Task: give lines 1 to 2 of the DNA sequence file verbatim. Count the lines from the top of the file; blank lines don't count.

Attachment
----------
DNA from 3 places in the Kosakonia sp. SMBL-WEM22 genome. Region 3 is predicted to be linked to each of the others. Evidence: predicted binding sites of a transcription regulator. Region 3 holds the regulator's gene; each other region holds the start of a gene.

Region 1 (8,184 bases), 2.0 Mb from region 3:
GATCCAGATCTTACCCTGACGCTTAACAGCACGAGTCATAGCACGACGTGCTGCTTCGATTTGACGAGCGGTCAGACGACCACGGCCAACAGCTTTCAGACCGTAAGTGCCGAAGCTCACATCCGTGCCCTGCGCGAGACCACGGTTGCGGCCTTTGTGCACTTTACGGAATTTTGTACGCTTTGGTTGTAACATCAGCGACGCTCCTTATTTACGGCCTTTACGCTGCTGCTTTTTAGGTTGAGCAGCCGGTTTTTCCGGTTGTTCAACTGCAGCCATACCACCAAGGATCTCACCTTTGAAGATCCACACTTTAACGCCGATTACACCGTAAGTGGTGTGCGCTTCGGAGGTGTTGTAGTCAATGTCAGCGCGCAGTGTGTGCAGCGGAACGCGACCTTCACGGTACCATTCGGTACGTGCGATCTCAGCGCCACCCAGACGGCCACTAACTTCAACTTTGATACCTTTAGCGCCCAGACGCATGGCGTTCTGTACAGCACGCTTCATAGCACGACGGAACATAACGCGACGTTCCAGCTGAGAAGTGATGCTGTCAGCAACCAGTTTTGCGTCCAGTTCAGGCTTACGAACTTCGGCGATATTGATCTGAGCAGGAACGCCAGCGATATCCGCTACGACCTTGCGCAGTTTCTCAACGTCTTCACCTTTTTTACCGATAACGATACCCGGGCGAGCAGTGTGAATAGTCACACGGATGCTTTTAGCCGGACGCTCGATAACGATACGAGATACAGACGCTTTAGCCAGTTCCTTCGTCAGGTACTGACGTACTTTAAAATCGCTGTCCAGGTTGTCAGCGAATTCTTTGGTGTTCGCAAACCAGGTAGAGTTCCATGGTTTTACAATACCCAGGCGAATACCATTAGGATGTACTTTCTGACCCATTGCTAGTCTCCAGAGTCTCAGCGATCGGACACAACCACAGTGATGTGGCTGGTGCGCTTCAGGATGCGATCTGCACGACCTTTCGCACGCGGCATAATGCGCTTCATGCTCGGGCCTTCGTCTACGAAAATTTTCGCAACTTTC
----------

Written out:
DNA from 3 places in the Kosakonia sp. SMBL-WEM22 genome. Region 3 is predicted to be linked to each of the others. Evidence: predicted binding sites of a transcription regulator. Region 3 holds the regulator's gene; each other region holds the start of a gene.

Region 1 (8,184 bases), 2.0 Mb from region 3: